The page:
The Simcoe Patent dated January 14, 1793 purporting to grant the lands reserved to the Six Nations by the Haldimand Treaty failed to include 275,000 acres of land located north of the Township of Nichol extending six miles on either side of the Grand River to where the headwaters of the river are found in the Township of Melancthon.

The Province of Upper Canada (now Ontario) granted Thomas Douglas, the Earl of Selkirk, lands known as Block No. 5 (the entire Township of Moulton) on November 18, 1807, without obtaining the consent of the Six Nations. Selkirk mortgaged the lands back to the Province, but the Crown failed to collect any payments owing under the mortgage since at least February, 1853.

On February 5, 1798, one Benjamin Canby was granted the title to lands known as Block No. 6 (the Township of Canborough) by the Province of Upper Canada without making any payment for the lands or pledging any security. Six Nations did not give their consent to the Province’s gift of security nor did they give their consent to the Province’s gift of Six Nations’ land to Mr. Canby. The Province acknowledged on a number of occasions that this transaction was improper, but nothing was done by the Crown to rectify this breach of trust.

The Deputy Superintendent General and Inspector General of Indian Affairs for the Province of Upper Canada, Colonel William Claus, took money from the Six Nations’ Trust in the early 1800’s. When the Province discovered the theft, it decided to obtain land in Innisfil and East Hawkesbury Townships from Mr. Claus’ estate as compensation. The Crown failed to obtain a proper conveyance of the lands from Mr. Claus’ estate. The Crown then began transferring the lands to settlers in 1840 without the consent of Six Nations and subsequently found itself embroiled in litigation over defective title to the property. The Crown lost the case, paid legal costs out of the Six Nations’ Trust, and paid monies to the Claus Estate to settle the litigation without the consent of the Six Nations.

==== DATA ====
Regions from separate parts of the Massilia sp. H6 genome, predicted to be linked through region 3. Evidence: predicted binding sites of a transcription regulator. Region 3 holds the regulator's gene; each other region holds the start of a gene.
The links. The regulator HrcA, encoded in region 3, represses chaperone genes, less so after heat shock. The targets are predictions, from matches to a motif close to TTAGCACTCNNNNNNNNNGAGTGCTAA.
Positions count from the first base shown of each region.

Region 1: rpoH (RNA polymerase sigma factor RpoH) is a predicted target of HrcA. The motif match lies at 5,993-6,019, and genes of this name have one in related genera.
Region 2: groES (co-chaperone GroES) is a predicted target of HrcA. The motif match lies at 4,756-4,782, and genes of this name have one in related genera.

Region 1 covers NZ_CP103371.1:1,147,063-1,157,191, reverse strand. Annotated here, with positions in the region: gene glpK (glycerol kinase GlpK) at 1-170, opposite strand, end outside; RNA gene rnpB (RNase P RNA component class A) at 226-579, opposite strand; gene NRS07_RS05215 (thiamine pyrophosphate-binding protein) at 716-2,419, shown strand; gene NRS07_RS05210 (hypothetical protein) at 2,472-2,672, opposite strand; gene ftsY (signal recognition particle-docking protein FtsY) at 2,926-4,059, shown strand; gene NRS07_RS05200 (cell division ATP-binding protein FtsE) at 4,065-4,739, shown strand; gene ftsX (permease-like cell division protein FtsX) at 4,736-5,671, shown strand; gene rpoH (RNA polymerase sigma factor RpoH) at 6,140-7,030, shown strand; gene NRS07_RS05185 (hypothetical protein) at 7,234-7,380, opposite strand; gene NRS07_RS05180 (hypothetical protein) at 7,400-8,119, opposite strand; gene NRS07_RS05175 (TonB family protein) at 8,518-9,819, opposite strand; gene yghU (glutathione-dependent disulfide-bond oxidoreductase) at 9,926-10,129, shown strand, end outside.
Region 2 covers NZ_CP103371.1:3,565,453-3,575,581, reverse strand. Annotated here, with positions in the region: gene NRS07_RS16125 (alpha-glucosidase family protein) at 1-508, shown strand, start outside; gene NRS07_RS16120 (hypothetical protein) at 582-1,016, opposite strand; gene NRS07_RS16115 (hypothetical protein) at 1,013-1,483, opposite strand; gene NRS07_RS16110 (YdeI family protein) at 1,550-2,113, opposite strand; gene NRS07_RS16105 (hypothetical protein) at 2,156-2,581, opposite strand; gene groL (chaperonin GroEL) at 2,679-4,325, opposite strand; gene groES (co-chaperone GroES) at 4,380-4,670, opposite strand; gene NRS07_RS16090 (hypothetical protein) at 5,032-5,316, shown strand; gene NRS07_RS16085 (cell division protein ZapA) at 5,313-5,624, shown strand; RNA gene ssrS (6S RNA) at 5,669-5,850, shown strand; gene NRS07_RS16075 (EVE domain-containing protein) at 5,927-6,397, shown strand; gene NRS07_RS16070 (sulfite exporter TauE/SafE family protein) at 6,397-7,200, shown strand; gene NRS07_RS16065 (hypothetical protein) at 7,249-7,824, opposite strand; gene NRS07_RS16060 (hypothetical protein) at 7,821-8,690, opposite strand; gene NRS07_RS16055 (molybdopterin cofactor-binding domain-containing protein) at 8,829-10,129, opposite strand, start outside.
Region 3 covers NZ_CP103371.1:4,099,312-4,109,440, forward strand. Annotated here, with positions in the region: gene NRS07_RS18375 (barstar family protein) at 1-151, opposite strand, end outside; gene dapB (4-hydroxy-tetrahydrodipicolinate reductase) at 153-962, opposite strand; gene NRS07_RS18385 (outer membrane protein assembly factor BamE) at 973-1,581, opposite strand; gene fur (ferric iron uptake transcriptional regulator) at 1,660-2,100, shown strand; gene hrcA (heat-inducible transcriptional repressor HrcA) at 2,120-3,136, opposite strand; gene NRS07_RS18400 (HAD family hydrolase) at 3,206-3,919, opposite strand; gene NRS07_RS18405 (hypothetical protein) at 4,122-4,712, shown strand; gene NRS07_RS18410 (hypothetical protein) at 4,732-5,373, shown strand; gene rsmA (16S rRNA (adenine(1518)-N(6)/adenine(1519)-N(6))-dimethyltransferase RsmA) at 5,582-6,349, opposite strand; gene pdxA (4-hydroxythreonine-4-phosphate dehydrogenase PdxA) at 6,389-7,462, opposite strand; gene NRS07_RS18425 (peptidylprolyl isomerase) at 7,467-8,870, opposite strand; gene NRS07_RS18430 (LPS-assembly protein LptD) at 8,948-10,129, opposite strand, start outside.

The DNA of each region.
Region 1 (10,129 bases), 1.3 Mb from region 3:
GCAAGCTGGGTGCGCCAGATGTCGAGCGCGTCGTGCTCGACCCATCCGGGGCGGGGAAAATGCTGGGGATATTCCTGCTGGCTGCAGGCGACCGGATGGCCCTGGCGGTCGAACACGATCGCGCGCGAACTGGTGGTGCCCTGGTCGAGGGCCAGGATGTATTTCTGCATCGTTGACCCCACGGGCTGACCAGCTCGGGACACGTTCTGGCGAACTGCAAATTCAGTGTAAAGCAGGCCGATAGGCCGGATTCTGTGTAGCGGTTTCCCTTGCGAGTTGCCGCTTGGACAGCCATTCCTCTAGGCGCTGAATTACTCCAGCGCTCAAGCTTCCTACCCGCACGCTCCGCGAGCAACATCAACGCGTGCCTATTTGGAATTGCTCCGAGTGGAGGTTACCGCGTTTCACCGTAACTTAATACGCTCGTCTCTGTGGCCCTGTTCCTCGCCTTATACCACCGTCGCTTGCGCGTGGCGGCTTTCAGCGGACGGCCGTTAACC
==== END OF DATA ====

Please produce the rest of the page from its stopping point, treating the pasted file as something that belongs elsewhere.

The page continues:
Between 1829 and 1835, Six Nations’ land was expropriated for the construction of the Welland Canal. Compensation for the land taken was not made to the Six Nations, even though compensation was paid to other land owners affected by the construction of canal. The canal lands were assumed by the government of Canada in 1867. The government of Canada undertook a number of valuations of the lands taken but compensation was never paid.

Starting in 1834, and continuing for many years, the Province of Upper Canada invested Six Nations money to support the speculative adventures of the Grand River Navigation Company (GRNC), and granted to the GRNC lands of the Six Nations without consent or payment. These investments were for the benefit of private promoters of the GRNC. The GRNC was formed for the stated purpose of constructing dams and carrying out other works in order to make the Grand River more navigable and therefore provide a better public transportation link between the Welland Canal and the City of Brantford. The irony is that Six Nations were opposed to this project and yet the government used Six Nations’ trust funds without Six Nations’ knowledge or consent to finance and support the project. The GRNC failed and Six Nations’ monies and lands were lost. The Crown has failed to rectify this breach of trust.

The Crown took over other lands belonging to Six Nations for public or governmental uses without paying for the property taken, such as purported Surrender No. 30 for the Brantford Town Plot and purported Surrender No. 40 for 48,000 acres in the Township of Brantford.